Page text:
Since my attempts at capturing web developers’ hearts and minds by publishing fundamental research have failed miserably but my thirst for attention continues unabated, today I will once more shout at iPhone developers. That’s proven to work.
More specifically, today I will shout at web developers who think that delicately inserting an iPhone up their ass is the same as mobile web development.
Before we start, a little thought experiment. Suppose I proposed the following:
Would you agree with those sentiments, even if we’re back in 2000 and IE6 is really the best browser we have?
Or would you reply that our sites should work as well as they can in all browsers through the use of web standards, progressive enhancement, and all the rest of the best practices we’ve been preaching for the past ten years?
I distinctly remember a time when we web developers cared about such concepts. But those times are long gone.
Nowadays we live in a fantasy world that focuses exclusively on one platform, and does so exclusively for reasons of eye candy.
We laughingly disown every single principle the web standards movement has ever stood for in the past ten years in order to swoon and drool over Apple’s iCandy and happily accept the reality distortion field that emanates from it.
The iPhone has become an obsession. If we don’t pay attention, we’ll have a mobile web that only works on the iPhone. And then we’ll have the real mobile web that wasn’t made by us and doesn’t give a shit about web standards and best practices.
Worse, it seems web developers are happy with this state of affairs. It seems web developers are congratulating themselves on excluding 85% of the smartphone users. They certainly never bother to check their sites in S60 WebKit, the largest smartphone browser in the world.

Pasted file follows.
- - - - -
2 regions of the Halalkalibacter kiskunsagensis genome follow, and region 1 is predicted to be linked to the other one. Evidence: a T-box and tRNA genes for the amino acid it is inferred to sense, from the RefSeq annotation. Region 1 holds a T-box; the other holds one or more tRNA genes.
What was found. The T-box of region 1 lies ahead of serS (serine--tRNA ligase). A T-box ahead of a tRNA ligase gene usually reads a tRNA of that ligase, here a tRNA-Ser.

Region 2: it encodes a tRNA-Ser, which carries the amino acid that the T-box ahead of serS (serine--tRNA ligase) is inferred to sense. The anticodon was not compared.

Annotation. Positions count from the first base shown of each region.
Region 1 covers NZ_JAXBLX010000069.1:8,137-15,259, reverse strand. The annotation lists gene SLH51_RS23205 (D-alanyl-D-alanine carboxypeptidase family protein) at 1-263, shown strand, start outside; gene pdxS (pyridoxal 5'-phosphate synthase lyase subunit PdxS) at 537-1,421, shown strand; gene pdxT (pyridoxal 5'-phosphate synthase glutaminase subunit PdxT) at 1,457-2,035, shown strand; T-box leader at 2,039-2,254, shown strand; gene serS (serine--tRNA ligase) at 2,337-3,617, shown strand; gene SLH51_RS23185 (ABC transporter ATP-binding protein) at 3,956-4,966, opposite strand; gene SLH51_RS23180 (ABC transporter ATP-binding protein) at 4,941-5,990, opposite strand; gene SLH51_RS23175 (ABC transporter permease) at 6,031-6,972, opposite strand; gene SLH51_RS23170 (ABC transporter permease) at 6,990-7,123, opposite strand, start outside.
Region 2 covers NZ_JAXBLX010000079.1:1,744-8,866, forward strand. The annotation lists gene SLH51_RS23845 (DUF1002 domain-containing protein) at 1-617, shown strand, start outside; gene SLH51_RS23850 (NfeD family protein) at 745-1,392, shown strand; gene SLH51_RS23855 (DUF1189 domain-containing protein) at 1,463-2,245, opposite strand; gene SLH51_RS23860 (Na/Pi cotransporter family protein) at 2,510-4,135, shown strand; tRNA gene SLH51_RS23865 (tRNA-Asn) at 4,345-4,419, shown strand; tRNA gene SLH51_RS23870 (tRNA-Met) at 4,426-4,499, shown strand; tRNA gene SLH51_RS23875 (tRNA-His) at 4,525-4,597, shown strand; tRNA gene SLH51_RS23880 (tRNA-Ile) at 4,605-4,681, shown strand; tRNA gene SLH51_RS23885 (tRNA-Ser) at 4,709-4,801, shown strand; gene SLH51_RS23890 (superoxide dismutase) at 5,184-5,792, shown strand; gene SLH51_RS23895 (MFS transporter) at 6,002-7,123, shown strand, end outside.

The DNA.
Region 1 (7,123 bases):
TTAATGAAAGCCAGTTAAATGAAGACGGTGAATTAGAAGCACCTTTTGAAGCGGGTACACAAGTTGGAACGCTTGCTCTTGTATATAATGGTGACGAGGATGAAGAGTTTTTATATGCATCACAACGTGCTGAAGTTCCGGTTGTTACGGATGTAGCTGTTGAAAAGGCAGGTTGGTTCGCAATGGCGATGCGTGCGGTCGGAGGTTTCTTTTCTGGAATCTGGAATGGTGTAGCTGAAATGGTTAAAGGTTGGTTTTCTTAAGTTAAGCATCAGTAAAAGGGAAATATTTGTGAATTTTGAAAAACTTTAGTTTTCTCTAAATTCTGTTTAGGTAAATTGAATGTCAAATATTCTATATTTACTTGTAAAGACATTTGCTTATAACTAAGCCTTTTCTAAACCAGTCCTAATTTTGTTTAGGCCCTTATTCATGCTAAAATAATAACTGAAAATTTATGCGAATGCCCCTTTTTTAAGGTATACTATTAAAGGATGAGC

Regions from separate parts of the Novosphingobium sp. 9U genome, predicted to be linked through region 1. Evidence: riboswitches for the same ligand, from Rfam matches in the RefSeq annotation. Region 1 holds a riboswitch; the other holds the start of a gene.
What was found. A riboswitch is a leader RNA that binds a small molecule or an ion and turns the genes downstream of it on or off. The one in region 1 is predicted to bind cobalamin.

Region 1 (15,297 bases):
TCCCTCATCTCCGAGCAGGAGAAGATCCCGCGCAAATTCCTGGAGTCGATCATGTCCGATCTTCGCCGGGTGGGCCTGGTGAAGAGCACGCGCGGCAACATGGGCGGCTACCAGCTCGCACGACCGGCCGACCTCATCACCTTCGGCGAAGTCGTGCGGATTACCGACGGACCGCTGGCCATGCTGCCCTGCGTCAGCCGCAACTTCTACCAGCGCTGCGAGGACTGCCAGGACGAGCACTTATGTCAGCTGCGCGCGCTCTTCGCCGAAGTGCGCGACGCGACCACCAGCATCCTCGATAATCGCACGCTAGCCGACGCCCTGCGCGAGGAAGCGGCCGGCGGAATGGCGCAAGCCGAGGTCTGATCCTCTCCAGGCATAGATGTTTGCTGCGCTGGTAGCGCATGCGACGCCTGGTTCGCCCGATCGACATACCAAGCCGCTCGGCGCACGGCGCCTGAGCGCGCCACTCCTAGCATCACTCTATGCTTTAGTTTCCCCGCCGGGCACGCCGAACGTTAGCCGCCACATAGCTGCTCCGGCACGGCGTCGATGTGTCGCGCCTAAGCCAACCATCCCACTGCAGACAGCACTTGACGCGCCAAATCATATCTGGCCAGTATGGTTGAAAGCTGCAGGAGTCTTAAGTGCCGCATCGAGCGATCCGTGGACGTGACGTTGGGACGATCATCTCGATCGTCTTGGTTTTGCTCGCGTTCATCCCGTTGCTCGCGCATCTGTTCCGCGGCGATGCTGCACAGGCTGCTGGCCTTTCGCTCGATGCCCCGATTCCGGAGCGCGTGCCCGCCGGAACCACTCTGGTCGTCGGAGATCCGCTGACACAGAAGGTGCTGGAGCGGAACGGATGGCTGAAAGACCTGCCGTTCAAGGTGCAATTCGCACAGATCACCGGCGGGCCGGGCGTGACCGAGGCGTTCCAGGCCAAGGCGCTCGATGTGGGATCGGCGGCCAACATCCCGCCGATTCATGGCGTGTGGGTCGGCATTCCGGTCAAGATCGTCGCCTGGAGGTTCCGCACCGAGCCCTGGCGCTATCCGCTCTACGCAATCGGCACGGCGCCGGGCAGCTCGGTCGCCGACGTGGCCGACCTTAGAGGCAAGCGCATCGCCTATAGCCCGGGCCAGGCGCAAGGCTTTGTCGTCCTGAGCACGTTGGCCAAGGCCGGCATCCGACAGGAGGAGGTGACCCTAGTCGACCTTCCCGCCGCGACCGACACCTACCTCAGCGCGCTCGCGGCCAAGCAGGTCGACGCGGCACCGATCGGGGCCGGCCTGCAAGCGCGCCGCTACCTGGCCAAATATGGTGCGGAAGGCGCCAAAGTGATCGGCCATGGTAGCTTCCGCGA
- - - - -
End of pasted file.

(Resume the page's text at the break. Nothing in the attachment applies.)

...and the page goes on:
We’re doing exactly the same as ten years ago. We now say “iPhone” instead of “IE6,” but otherwise nothing’s changed.
No, wait, there’s one more change: the iPhone has far less mobile market share now than IE6 had desktop share back then.
Let’s illustrate that last remark with some smartphone sales stats:
Let’s break these sales stats down by continent. Asia excluding Japan first:
Finally North America:
Apple is second in every market, but the least difference with the market leader is 22% in North America.
Source: Morgan Stanley Mobile Internet Report (48Meg PDF) p. 160
North Americans are parochial in their choice of a smartphone. One more reason why the North American market has zero predictive value for the rest of the world.
Oddly, Europeans buy relatively more Asian smartphones, while Asians buy relatively more European smartphones.
The Japanese market is so very different from all the others that I left it out. Besides, a full 20% of Japanese smartphone sales fall in an unspecified “others” category. Apple is fourth with 10% of sales.